For "statement" and "proposition", the terms can get jumbled depending on how each term is being defined, but the idea is clear and builds on this distinction:
- There are expressions in languages (Schnee ist weiss, Snow is white, 雪は白い)
- There are logical meanings and relations (S has property W)
1 and 2 are not identical. The former have to follow the rules of their natural languages and can be vague or ambiguous. In the English version, "white" could be either a noun or an adjective and this would change its logical meaning.
Conversely, propositions in logic are intended to express 1 thing precisely and to be trans-lingual entities. No proof should ever hinge on multiple senses of a word or on a vagary of a particular language.
Logical proofs (especially formal ones but in a less strict way most philosophical proofs) deal in 2. But depending on how formal the area is, we still write in natural languages (with the goal of being precise enough about our terms to prove things).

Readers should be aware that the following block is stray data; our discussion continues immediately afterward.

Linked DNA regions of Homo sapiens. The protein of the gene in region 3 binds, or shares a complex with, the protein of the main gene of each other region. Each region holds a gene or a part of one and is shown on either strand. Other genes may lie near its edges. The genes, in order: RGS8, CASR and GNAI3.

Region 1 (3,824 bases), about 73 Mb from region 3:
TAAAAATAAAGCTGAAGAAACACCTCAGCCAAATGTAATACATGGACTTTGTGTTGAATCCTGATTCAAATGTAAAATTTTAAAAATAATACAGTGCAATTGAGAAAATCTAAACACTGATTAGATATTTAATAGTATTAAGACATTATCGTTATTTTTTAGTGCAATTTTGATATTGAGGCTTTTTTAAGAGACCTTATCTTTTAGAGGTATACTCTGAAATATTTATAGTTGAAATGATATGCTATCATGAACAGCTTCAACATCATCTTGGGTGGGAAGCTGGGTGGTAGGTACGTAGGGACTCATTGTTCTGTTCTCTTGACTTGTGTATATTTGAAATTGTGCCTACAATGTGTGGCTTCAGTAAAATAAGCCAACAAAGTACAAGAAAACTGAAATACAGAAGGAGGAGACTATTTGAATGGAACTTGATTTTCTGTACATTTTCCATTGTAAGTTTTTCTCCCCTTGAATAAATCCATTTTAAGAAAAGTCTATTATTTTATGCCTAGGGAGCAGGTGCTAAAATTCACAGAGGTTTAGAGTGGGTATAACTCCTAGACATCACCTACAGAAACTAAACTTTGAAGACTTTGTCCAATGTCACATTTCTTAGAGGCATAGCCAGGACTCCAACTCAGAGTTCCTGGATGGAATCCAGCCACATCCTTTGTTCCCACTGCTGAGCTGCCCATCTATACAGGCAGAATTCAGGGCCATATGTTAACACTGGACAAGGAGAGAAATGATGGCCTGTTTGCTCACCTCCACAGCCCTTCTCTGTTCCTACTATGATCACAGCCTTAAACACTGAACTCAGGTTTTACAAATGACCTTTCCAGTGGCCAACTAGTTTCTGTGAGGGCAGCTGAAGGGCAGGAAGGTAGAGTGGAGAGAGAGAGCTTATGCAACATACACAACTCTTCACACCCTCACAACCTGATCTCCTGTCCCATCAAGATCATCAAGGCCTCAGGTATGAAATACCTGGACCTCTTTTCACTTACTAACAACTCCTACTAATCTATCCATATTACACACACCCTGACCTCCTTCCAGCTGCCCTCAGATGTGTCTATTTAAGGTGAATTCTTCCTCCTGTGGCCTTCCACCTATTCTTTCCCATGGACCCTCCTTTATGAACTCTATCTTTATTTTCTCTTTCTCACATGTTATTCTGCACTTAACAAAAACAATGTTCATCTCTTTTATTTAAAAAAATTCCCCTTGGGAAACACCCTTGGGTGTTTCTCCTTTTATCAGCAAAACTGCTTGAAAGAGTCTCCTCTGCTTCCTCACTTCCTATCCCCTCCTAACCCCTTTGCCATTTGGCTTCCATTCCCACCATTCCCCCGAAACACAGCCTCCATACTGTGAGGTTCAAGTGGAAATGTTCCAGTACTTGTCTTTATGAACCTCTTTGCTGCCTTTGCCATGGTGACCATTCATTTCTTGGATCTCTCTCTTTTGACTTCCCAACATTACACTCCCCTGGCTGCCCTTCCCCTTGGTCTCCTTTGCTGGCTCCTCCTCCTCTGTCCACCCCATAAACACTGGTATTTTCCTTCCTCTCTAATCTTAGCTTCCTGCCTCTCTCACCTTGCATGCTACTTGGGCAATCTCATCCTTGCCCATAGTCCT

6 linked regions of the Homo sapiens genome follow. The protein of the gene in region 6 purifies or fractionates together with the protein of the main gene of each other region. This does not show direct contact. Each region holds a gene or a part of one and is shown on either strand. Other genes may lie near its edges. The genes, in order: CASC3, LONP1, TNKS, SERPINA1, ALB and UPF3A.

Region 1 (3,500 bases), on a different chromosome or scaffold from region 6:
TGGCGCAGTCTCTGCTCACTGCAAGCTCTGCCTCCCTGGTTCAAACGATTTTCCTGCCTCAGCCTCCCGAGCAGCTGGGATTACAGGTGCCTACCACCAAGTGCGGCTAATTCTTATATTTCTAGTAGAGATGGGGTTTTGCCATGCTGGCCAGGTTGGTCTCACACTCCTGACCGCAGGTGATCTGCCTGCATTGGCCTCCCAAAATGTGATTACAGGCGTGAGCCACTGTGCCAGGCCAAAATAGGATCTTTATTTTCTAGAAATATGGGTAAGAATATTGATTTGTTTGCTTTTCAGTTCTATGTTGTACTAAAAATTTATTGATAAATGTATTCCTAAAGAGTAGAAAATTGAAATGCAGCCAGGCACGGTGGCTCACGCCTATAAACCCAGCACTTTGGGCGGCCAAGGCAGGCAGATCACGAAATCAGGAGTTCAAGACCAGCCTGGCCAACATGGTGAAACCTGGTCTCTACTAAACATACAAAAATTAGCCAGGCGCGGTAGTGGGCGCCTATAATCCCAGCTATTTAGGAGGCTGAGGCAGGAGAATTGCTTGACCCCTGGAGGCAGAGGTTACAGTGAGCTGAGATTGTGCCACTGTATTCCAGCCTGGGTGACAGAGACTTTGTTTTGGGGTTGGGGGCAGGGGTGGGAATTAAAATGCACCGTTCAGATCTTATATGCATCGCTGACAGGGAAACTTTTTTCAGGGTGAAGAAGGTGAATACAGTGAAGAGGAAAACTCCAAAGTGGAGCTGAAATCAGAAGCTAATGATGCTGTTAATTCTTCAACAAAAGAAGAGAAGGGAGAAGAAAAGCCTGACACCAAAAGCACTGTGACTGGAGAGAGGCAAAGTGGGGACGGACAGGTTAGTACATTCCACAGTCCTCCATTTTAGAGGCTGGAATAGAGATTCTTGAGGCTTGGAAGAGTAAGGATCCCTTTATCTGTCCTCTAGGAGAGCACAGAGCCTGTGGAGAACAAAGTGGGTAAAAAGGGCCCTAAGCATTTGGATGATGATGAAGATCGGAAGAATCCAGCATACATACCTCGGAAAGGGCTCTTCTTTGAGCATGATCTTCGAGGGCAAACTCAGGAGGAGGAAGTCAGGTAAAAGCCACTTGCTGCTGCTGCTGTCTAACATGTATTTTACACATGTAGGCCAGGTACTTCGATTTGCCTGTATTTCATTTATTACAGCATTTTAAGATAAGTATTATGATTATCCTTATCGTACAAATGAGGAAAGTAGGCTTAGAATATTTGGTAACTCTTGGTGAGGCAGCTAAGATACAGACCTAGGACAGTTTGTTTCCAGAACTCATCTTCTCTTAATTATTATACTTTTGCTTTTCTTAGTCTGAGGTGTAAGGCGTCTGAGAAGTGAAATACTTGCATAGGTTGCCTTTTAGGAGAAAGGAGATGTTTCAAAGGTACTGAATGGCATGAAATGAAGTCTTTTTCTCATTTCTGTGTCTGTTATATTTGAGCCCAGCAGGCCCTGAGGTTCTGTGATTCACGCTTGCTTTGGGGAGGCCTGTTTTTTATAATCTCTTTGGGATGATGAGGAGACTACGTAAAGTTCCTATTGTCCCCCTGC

To give an analogy, the letter c can express two sounds, which we write as /k/ and /s/ but the /k/ and /s/ are not letters, they are IPA ways of writing the pronunciation. Propositions are that IPA level even if we write them as if they were natural language.
While some people use "statement" to mean what others use "proposition" or "claim", they are all angling at roughly the same idea above.
None of the people involved would mean a "declarative sentence" by "statement" because "declarative sentence" is a term of grammar -- and merely refers to the form of a sentence. What people are looking for in logic is not an understanding of grammar but an understanding of the logical meaning and how it is organized. (I can vaguely imagine someone rejecting the term "statement" because they view it as a synonym for the grammatical term "declarative sentence")
This is a big part of Russell's work.
Of course, there are philosophers who work on the philosophy of language who are interested in the relation between natural language and logic, and there are other philosophers who think the idea that there's a logic meta-language that differs from natural sentences is bunk.